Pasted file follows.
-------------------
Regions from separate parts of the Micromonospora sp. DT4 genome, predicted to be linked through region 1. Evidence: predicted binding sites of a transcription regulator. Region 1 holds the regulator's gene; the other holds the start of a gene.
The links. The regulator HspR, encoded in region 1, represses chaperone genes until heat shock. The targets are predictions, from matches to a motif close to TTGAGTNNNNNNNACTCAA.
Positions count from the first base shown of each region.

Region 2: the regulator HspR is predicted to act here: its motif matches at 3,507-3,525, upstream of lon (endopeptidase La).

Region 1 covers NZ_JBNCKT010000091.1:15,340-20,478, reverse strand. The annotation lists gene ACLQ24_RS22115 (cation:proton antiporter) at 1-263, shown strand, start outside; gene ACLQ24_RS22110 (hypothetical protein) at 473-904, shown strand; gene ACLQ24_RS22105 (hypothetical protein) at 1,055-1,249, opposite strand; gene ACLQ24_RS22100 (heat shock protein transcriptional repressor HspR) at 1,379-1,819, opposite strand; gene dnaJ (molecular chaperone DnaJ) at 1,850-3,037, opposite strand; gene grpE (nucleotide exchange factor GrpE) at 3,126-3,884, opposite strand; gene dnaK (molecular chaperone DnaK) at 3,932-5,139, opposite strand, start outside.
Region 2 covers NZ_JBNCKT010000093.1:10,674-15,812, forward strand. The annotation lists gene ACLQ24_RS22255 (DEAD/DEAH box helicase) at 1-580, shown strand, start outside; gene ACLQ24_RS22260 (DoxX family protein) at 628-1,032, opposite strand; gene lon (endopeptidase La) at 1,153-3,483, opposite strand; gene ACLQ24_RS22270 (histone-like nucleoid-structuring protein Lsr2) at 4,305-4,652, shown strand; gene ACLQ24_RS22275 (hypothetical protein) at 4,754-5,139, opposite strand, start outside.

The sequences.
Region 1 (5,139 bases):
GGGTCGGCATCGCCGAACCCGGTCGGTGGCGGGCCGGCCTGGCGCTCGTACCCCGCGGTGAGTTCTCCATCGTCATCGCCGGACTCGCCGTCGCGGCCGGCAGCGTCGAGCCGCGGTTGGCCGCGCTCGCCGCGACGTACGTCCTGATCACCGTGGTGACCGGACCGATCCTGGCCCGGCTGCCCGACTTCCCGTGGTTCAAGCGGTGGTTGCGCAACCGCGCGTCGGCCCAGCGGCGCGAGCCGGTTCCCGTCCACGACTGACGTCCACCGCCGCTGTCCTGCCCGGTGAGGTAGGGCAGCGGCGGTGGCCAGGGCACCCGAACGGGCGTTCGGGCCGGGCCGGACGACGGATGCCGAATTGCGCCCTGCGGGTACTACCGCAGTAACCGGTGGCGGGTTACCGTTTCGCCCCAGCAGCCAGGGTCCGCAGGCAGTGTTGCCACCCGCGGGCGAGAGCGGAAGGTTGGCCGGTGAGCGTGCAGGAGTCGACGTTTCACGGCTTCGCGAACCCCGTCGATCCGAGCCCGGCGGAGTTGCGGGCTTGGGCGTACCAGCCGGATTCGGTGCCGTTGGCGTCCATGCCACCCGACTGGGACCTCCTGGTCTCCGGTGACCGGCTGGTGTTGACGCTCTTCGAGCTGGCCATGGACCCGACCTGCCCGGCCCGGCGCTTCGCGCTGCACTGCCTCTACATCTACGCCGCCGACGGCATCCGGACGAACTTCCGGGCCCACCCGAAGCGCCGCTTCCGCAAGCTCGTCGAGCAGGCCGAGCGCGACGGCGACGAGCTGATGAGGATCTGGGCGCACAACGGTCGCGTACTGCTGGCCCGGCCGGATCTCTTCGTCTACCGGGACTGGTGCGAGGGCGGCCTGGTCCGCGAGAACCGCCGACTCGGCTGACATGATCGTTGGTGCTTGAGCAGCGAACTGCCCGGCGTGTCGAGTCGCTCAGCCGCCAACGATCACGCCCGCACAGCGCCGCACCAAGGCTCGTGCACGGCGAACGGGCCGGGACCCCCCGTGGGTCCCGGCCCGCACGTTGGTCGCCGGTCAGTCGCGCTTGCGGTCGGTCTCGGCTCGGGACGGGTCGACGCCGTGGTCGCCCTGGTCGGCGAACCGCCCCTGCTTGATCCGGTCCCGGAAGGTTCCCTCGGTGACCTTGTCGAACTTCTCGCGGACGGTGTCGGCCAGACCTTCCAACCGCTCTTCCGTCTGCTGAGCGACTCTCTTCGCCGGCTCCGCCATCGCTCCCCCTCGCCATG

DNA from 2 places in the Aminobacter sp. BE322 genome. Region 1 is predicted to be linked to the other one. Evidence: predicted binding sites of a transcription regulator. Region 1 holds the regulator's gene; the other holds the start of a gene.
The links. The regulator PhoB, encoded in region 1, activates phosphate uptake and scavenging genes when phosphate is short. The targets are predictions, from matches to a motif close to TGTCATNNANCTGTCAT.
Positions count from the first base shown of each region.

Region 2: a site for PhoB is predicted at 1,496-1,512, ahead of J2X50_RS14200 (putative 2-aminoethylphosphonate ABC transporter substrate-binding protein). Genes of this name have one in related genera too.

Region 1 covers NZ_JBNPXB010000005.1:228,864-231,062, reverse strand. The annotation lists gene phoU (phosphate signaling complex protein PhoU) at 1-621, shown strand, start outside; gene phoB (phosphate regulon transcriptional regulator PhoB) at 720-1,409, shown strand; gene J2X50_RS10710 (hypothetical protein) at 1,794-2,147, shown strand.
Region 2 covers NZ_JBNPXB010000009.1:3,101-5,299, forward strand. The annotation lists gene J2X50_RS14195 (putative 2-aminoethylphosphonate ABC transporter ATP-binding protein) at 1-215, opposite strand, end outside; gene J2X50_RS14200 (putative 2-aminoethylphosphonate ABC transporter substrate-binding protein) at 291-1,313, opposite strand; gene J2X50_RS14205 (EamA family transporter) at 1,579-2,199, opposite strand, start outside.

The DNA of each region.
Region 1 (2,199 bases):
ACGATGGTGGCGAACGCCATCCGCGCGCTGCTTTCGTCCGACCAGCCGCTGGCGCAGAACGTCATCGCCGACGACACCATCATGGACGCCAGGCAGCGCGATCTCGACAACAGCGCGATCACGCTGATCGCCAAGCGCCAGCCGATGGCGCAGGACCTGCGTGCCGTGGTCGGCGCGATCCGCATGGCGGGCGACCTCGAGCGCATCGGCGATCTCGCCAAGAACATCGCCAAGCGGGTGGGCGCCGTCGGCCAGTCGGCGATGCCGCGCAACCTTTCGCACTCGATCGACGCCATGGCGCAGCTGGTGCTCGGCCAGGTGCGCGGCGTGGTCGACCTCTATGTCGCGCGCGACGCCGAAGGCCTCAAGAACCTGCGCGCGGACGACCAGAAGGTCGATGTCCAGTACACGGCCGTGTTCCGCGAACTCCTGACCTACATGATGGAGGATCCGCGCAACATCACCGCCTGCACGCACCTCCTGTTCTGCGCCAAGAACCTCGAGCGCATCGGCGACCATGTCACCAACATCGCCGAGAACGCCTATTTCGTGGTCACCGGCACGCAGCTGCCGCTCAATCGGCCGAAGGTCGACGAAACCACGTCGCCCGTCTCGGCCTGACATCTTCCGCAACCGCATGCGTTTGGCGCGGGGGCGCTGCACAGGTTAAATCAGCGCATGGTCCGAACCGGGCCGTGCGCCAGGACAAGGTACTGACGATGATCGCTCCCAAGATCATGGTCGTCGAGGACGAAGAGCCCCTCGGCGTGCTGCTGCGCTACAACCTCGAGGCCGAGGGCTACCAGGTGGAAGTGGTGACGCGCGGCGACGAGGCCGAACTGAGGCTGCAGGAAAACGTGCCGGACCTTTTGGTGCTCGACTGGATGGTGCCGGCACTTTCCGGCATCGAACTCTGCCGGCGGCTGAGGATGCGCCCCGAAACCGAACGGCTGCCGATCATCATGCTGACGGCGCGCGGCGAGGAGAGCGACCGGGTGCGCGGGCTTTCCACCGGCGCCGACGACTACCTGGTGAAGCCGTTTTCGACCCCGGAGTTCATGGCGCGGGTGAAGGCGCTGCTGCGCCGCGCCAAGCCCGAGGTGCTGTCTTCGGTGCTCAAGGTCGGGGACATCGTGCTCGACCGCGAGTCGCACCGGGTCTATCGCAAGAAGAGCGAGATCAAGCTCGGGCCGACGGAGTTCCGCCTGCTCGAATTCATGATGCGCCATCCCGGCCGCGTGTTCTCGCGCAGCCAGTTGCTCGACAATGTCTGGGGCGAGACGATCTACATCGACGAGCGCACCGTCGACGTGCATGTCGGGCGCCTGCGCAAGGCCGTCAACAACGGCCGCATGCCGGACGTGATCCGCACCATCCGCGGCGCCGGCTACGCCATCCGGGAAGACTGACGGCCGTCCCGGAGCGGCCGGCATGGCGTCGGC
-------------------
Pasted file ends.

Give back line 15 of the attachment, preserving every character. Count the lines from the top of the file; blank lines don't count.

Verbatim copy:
Region 2 covers NZ_JBNPXB010000009.1:3,101-5,299, forward strand. The annotation lists gene J2X50_RS14195 (putative 2-aminoethylphosphonate ABC transporter ATP-binding protein) at 1-215, opposite strand, end outside; gene J2X50_RS14200 (putative 2-aminoethylphosphonate ABC transporter substrate-binding protein) at 291-1,313, opposite strand; gene J2X50_RS14205 (EamA family transporter) at 1,579-2,199, opposite strand, start outside.